To assess the reproducibilities of the time constants (τE and τL) and the kinematic parameters (Ek and μ), intra‐ and interobserver variabilities in the measurements were confirmed in 10 randomly selected participants (7 control and 3 PAH) by means of ICCs and Bland‐Altman analysis. The ICCs of Ek were 0.97 and 0.96 for intra‐ and inter‐observer variabilities, respectively. The ICCs of μ for intra‐ and interobserver reproducibilities were 0.96 and 0.95, respectively. On the other hand, the ICCs of τE for intra‐ and interobserver reproducibilities were 0.81 and 0.85, respectively. For τL, the ICCs for intra‐ and interobserver reproducibilities were 0.86 and 0.85, respectively.
Bland‐Altman analysis also showed minimal bias and substantial agreement for reproducibility (Figure 5). Ek and μ measurements proved to be highly reproducible.
The present study demonstrated that the causality‐based kinematic parameters, Ek and μ, could precisely characterize load‐independent RV diastolic function, whereas τE and τL of the RV did not show significant differences between the control and PAH groups.
The present results showed that the RV has significantly different diastolic properties, including stiffness/elastic recoil and active relaxation, from the LV. The kinematic model demonstrated that the normal RV has lower passive stiffness/restoring and higher active relaxation than the normal LV. Moreover, the RV in the PAH group was significantly stiffer and had slower cross‐bridge detachment relaxation than the RV in the control group. To the best of our knowledge, this is the first application of kinematic model parameters for the assessment of RV diastolic function. This method was found to be a quite useful way for evaluating RV diastolic dysfunction in patients with PAH. Although some previous reports suggested the usefulness of τE and τL for the assessment of RV diastolic dysfunction in patients with PAH,3, 7, 23 this issue has remained controversial. The present results did not show significant differences in these indices between the normal and PAH groups. This discrepancy might result from the subjects’ age, disease duration, and severity. The progression of deterioration of RV diastolic function, which consists of active relaxation and stiffness/elastic recoil, might differ between children and adults.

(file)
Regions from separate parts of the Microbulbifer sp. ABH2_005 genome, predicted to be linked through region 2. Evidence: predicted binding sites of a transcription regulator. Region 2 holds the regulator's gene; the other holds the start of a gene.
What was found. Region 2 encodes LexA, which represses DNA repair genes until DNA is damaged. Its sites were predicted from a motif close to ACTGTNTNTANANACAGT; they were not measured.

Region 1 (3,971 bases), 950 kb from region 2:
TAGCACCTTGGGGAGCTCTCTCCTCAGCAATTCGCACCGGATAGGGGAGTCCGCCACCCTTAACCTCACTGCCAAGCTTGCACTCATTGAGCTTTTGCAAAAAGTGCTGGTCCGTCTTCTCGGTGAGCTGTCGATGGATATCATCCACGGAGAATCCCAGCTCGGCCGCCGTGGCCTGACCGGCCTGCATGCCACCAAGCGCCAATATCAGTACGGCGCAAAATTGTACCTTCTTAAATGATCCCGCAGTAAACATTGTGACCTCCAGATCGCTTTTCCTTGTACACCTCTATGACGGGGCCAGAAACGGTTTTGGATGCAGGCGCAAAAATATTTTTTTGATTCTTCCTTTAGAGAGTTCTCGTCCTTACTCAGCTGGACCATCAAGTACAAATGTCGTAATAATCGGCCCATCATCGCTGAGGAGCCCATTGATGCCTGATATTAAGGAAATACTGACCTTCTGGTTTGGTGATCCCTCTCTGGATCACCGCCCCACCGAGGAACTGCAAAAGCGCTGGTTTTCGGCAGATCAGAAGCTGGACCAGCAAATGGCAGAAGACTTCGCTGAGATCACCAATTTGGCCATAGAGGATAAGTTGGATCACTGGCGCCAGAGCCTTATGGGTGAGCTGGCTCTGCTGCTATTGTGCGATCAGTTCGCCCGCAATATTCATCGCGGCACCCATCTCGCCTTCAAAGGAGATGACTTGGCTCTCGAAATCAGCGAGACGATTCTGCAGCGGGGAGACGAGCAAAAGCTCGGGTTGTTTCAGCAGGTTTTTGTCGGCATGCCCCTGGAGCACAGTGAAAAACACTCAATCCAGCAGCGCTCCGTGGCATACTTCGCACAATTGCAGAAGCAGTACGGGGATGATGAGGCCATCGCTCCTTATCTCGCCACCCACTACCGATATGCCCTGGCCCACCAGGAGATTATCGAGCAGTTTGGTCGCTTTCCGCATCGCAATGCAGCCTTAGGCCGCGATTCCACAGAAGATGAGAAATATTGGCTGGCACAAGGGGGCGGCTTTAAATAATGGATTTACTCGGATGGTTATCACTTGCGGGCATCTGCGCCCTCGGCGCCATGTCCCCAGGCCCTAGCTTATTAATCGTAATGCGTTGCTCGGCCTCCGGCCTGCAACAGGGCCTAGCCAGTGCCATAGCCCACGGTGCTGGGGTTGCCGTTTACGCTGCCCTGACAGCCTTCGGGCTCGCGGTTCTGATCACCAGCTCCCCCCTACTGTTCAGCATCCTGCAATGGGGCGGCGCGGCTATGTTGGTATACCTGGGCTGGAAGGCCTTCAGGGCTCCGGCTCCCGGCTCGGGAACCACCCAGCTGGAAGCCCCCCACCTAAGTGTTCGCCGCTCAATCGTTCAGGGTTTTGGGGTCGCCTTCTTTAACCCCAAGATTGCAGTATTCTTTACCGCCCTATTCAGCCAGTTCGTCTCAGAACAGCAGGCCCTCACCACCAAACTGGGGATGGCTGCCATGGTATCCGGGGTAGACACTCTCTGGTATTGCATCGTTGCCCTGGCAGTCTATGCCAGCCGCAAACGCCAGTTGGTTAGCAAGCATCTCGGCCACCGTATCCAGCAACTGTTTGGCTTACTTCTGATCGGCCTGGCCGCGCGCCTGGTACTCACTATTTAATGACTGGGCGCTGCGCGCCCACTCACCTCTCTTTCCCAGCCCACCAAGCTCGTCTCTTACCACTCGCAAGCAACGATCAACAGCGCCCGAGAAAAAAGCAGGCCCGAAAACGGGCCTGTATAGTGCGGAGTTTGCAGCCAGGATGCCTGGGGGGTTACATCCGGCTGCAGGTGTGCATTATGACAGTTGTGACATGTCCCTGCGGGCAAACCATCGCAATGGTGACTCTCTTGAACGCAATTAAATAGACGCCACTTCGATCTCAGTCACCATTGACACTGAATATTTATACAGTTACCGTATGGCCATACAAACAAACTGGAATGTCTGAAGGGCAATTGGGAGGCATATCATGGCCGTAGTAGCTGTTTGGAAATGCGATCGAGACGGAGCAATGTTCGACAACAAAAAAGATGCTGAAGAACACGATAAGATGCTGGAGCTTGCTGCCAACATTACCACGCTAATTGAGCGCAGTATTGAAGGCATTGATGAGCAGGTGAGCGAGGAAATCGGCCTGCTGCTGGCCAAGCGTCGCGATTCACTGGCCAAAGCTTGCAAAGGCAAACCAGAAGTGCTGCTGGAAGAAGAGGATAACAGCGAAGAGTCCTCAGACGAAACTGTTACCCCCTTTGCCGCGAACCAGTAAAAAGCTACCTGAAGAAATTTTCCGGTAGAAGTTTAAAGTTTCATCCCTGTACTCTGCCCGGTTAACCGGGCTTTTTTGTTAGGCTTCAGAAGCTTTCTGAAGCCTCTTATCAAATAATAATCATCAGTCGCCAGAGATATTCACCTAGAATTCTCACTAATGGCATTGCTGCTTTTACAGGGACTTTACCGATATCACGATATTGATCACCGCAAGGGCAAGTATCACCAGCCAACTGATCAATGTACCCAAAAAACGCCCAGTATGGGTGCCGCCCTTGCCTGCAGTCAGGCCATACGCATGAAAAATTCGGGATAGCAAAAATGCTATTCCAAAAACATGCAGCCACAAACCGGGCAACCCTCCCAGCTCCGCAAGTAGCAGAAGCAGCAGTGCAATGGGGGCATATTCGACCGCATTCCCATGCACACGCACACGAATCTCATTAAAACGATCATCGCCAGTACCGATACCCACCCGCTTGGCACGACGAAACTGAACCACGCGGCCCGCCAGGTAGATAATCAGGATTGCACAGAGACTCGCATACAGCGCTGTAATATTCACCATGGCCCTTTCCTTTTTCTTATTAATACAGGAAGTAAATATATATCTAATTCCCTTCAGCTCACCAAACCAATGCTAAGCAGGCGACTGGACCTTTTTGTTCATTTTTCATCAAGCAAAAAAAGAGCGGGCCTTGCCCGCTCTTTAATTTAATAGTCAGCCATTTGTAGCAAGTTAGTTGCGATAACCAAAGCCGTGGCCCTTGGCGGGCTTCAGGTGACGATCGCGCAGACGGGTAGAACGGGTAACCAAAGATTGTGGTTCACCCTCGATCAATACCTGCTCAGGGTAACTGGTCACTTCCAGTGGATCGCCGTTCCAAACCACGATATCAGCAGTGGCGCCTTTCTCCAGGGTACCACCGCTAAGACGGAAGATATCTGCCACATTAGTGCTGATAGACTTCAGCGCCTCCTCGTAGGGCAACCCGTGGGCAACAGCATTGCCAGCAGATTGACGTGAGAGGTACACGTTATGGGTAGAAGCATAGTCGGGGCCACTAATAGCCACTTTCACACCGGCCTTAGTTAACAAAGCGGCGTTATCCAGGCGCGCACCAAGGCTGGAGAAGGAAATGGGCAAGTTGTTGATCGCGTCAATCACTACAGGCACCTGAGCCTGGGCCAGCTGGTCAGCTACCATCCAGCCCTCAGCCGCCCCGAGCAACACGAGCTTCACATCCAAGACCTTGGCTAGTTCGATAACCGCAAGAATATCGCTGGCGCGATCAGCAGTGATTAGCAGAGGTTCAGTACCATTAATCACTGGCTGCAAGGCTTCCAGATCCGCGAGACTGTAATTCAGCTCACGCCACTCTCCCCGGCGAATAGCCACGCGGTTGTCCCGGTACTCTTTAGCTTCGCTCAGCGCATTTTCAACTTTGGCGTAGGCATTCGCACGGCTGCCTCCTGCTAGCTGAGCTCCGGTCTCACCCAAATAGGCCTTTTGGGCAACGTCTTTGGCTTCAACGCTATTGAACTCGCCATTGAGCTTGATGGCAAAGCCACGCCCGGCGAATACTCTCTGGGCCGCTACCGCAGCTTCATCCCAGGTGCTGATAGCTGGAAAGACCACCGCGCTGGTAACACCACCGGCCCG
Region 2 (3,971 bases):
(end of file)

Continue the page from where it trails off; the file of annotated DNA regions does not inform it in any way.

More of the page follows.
Furthermore, the RV and LV pressure decreases were found to follow distinct time courses. The initial accelerative phase until dP/dt_min is relatively longer, and the subsequent decelerative phase is shorter in the RV than in the LV. In this respect, the RV time constants τE and τL evaluate a quite short segment of RV pressure decay. However, on the molecular level, both τE and τL have been shown to correlate with active relaxation as defined by deactivation events, such as cross‐bridge cycling, calcium handing, or lusitropism,24, 25 but neither can fully characterize the full range of the IVR pressure decrease. We considered that these methods can cause measurement errors in the fitting equation because of the small number of sample points. We should, therefore, be aware that the RV time constant only evaluates a minor portion of the RV pressure decrease and has low reproducibility. When compared with τE and τL models, the kinematic model parameters Ek and μ provided a superior fit to IVR pressure and higher reproducibility.
Previous work by Chung and Kovács demonstrated that IVR pressure is precisely determined by the interplay of stiffness/elastic recoil and damping/relaxation forces.11 The relative contributions of stiffness and relaxation to IVR pressure decay are characterized by the stiffness/restoring parameter Ek and the damping/relaxation parameter μ. This kinematic model successfully unifies the previously unrelated τE and τL models of isovolumic pressure decay in a parametric limit sense. The model proposed in Eq. (3B)B explains why PPP contours can change shape. A linear IVR PPP segment is one where the relaxation parameter (1/μ) is large compared with the elastic term (Ek).26 As the elastic term increases, the IVR PPP segment becomes more curvilinear.26 A recent study involving humans demonstrated RV hypertrophy with collagen deposition, increased sarcomeric stiffness, and changed titin isoform and phosphorylation.2, 27 RV diastolic behavior should be evaluated from the perspectives of stiffness and relaxation. In this respect, the kinematic model established the parameters conforming to the pathophysiological state. Furthermore, to more fully characterize the novel parameters, the influence of preload alteration on the parameters was assessed using abdominal compression. The IVR pressure contour has been found to be sensitive to both intrinsic relaxation properties and extrinsic load.28, 29, 30 Indeed, the load dependence of τE and τL is well established,28, 29, 30 and, therefore, the variations in τE and τL between subjects may be the result of intrinsic chamber property differences or may be caused by extrinsic load effects in the assessment of LV diastolic function. The present data also showed that RV τE and τL are significantly correlated with RVEDP. Thus, a load‐independent index that overcomes the limitations of τE and τL would be advantageous. The kinematic parameters Ek and μ were relatively independent of preload in the present investigation. Furthermore, Shmuylovich and Kovács applied this kinematic model and derived a load‐independent parameter, named MLIIIVPD, which is the constant slope between the effective peak elastic recoil forces that drive pressure decline during isovolumic relaxation and the peak resistive forces that oppose cross‐bridge uncoupling and pressure decline.31